There is something he can stand, though, which is stories with a paranormal twist. “They’ve had demonic stuff happen, there have been fairies, there have been magical horses. There have been a few possessions. They definitely get weird with it.” He adds that this season, they’re leaning into the paranormal with a spooky episode. “The ones that stick with me, the ones I like the most, are the paranormal ones. The haunted ones. There’s an episode in this season that’s not out yet where it’s all the scary ones and we turn out the lights and make it spooky”.
While some of his dedicated fans can be aggressive, many of them are creative in their adoration. Opening the floodgates to reams of fanfiction seems like a recipe for chaos. At first, Awsten and Travis sourced the stories themselves, but after creating an inbox for the podcast, they noticed a shift in the content. “In the next season when they knew they could submit stories, it was a skyrocket of insane, nasty stuff. They were just trying to be shocking so they could get on. We let a few of them go, but not all, because we didn’t want it all to be like: ‘and THEN he put his dick in a pencil sharpener!’”
In recent months, Awsten has been trying to stay offline, both to mitigate the negativity and avoid internalising too much input on his music: “If you tweeted or made songs or art or whatever for your most sensitive followers, you would have the most shitty, bland work ever,” he says. "That’s another reason to just stay away and focus on the reason they’re supposed to be there in the first place – which is what you make.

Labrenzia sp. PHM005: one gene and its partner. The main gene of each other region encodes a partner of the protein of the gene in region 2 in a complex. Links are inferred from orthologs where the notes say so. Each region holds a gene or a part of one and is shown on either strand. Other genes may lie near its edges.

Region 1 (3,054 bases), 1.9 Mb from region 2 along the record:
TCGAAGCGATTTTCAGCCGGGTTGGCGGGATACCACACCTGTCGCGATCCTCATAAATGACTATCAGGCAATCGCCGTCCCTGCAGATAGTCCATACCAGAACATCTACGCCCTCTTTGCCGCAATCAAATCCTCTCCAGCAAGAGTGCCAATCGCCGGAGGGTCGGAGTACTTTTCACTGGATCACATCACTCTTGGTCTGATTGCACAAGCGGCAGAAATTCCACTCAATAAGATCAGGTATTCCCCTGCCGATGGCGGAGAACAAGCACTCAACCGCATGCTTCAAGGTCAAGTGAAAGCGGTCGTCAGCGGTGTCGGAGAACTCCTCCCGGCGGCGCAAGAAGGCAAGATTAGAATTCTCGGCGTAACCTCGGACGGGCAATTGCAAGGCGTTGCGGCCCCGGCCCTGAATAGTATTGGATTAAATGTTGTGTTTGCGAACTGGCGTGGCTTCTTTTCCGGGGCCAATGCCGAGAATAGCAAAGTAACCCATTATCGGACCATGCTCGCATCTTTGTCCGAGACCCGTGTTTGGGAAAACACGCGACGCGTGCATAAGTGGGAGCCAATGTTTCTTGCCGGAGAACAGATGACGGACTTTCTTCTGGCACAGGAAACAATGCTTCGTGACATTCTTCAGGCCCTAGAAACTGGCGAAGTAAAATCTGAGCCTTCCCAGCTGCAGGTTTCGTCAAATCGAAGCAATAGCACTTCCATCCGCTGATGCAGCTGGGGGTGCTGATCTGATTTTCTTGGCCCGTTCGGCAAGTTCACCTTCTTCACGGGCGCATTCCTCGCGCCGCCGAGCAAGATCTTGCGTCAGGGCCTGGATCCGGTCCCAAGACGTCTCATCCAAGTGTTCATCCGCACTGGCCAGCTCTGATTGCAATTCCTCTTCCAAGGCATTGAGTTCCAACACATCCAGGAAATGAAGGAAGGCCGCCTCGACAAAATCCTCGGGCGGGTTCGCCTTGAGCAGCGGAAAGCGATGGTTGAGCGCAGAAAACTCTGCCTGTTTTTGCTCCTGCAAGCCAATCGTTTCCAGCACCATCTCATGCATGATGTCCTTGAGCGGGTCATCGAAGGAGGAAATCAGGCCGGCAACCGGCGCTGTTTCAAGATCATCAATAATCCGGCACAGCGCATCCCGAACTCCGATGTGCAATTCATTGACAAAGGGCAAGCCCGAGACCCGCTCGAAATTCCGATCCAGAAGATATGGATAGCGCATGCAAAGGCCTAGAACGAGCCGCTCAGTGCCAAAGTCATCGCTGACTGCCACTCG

"Some people say they’ll like it either way, and I’m like, on the off chance they hate it, I want it to at least be something I really love, so I can be like, well, I like it.”
There’s one band in particular whose approach to focusing on their own goals Awsten admires: “Sometimes I wonder if certain things will get liked more in the future. Like the way when Folie à Deux, the Fall Out Boy album, came out, everyone just fucking hated it, but it’s so good,” he says. “But they don’t look back on their past like it’s their glory days, they’re moving forward and I love that. It would be so easy for them to spoon feed people Cork Tree over and over, but if they had done that, where would they be right now? It doesn’t feel trend-chasing, and I really appreciate that.”
He’s quick, however, to not draw too many comparisons: “We’re definitely not Fall Out Boy level so we’re not big enough to be hated that much,” he laughs.
Even when he’s not reading their fanfiction, Awsten has to manage his band’s relationship with a passionate fandom who often express their obsession inappropriately. When he’s so often on the receiving end of adoration, it’s easy to forget that he’s a fan himself. One upcoming episode of Slumber Party, which Awsten calls his “most difficult” to film, will feature Joel Madden of Good Charlotte.
“It’s not cute, because we always have fanfiction of the guests," he says. "It was the weirdest thing ever. I respect him so much. Trying to get him to read that, I was like...uhh.” His discomfort is genuine, and he jokes that whenever someone he admires follows him, he gets “self-conscious” and posts less dumb stuff.
It’s a gentle reminder that no matter how many fans someone has, they’re likely also a fan of someone they admire in a way that makes them feel awkward – it’s just a matter of whether they choose to log off or write fanfiction about it.